Writers: Two Deaths and a Birth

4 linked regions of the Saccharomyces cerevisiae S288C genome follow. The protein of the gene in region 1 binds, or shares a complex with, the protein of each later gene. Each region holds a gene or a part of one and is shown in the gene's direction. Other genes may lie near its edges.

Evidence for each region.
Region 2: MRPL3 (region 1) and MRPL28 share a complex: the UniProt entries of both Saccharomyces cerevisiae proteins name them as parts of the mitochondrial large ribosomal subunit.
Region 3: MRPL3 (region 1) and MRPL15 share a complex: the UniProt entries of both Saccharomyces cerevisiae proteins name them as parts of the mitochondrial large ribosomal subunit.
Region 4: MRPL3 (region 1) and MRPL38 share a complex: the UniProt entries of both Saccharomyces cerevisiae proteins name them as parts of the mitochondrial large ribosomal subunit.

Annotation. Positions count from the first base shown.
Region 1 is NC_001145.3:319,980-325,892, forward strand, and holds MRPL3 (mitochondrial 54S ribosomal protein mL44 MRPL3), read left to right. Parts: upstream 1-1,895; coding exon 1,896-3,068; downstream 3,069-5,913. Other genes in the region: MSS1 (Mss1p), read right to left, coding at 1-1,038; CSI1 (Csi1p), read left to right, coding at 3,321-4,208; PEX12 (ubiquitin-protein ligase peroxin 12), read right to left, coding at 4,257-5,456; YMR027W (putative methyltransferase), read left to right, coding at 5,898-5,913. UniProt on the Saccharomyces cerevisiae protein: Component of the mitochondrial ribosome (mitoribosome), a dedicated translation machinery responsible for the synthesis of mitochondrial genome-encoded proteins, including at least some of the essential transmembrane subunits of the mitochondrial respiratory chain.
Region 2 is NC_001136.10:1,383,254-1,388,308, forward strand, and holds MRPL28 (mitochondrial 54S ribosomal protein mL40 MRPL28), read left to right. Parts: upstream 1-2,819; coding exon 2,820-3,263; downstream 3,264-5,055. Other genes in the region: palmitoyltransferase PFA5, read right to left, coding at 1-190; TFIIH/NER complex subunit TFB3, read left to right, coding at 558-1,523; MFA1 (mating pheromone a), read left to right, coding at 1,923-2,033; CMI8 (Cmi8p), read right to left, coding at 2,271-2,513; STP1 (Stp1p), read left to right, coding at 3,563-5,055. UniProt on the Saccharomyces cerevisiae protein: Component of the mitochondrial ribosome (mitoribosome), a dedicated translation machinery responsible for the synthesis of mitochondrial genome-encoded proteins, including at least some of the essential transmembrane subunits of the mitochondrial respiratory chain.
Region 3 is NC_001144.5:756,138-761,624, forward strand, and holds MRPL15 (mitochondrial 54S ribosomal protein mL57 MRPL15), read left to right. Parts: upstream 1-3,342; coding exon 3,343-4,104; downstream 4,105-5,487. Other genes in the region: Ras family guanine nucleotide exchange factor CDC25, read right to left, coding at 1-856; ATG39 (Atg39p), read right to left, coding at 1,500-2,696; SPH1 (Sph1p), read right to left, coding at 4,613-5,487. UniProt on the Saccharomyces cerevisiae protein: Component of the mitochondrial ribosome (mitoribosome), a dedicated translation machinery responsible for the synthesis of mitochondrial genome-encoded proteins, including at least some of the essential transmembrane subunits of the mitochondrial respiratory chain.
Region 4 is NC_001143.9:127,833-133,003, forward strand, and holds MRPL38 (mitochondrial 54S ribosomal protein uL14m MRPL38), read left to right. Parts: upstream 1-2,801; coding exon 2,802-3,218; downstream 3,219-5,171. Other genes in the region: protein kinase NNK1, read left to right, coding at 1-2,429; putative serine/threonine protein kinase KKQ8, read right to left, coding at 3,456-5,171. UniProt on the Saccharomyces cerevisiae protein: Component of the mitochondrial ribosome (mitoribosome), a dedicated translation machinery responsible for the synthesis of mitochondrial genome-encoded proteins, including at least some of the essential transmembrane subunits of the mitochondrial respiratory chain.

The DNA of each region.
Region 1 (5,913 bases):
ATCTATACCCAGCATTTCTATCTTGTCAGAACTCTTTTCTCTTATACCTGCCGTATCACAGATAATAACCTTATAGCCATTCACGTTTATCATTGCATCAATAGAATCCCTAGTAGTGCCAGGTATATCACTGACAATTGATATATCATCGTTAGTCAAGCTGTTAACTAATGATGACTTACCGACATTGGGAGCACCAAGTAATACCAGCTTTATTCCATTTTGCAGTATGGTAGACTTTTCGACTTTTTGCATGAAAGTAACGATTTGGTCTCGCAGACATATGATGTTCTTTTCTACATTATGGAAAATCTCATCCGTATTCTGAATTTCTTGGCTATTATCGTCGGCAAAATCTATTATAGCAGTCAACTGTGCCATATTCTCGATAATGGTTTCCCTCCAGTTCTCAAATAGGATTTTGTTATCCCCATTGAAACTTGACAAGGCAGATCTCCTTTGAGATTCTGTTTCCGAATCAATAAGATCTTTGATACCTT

This has been a week of literary milestones. Controversial novelist, essayist and commentator Gore Vidal died Wednesday.  Best known in later years for his political journalism, he broke onto the American literary scene in 1946 with his novel Williwaw, based on his wartime service. He gained notoriety with his 1948 novel The City and the Pillar, a coming-out story that is tame by today's standards but considered obscene when it was published (The New York Times actually refused to review it). He turned to writing mysteries under a pseudonym and wrote under contract for MGM (he contributed to the screenplay for Ben-Hur and wrote the screen adaption of his friend Tennessee Williams' play Suddenly, Last Summer). His historical novels are considered his most successful works. Julian (1964) was about the fourth-century Roman emperor who tried to restore paganism.  Washington, D.C. (1968) is a political novel covering events from the late thirties to the McCarthy Era.   His historical novels about the U.S. came to be known as the American Chronicles. The others are Burr (1973), 1876 (1976),  Lincoln (1984), Empire (1987), Hollywood (1990) and The Golden Age (2000). And on a completely unrelated note, fans of YA fiction may be interested to learn Vidal was the inspiration for Brinker Hadley in A Separate Peace (Vidal went to school with Knowles). For two very different takes on Vidal and his significance to the American intellectual and literary scene, here's the New York Times obituary and here's the assessment of Slate's David Greenberg. One of the era's most prominent military historians left us on Thursday. John Keegan wrote about almost every martial topic you could think of, from the generalship of Alexander the Great to the use of "smart weapons" in the Iraq War, writing about them all with style, learning and authority (or presumption, depending on which critics you read). His judgments were often controversial: he argued that battles such as Gettysburg and Vicksburg were less significant in determining the course of the Civil War than lesser known battles such as that of Wilson's Creek, Missouri, and to the end of his life he defended American involvement in Vietnam. Historians generally agree that The Face of Battle--an examination of the nuts-and-bolts of combat in the battles of Agincourt, Waterloo and the Somme--is one of his best works. John Horgan of Scientific American recommends A History of Warfare. SPL has 15 of Keegan's 23 books. Minuteman has the others. If  military history interests you, you owe it to yourself to sample Keegan's work. Thursday was the eighty-eighth birthday of an accomplished novelist and one of America's most insightful commentators on race.  The deck was stacked against James Baldwin from day one. He was born black forty years before the Civil Rights Movement. He grew up in poverty. Being gay made him a minority within a minority, and having  a strict religious stepfather made his formative years even more difficult.  He found refuge (and books) in the New York Public Library. As he wrote years later, "You think your pain and your heartbreak are unprecedented in the history of the world, but then you read. It was books that taught me that the things that tormented me most were the very things that connected me with all the people who were alive, or who had ever been alive." After leaving high school he worked various odd jobs. When he was twenty he moved to Greenwich Village and began  Go Tell It on the Mountain,  his most highly acclaimed novel. Around that time he met Richard Wright, who recommended him for a Eugene Saxton Fellowship, which enabled him to write full time.  Despite this promising beginning to his career, his life in New York was not a happy one.  His struggles with American prejudice against blacks and gays convinced him that he had to leave the U.S., so in 1948 he moved to France. where he lived there rest of his life. I know Baldwin's nonfiction better than his novels. My favorite of his works is Nobody Knows My Name (1961). And my favorite essay in this collection is "A Fly in Buttermilk," Baldwin's account of his visit to the family of the first African-American teen to attend a previously all-white high school in Charlotte, NC. This piece provides a terrifying glimpse of the brutal choice this young man's parents faced: keep their son in a dead-end school where the boys inevitably drop out and get in trouble with the law, or enroll him in the white school where he'll face the hostility of both teachers and students and know years of loneliness. Another work of Baldwin's I read again and again is The Fire Next Time, which I love particularly for the beautiful, terrible sad autobiographical essay "Down at the Cross: Letter from a Region in My Mind," a meditation on race and religion. This passage, a recollection of the hopelessness that pervaded his youth, conveys the tone of at least part of "Down:" One did not have to be very bright to realize how little one could do to change one's situation; one did not have to be abnormally sensitive to be worn down to a cutting edge by the incessant and gratuitous humiliation and danger one encountered every working day, all day long...One would never defeat one's circumstances by working and saving one's pennies; one would never, by working, acquire that many pennies...

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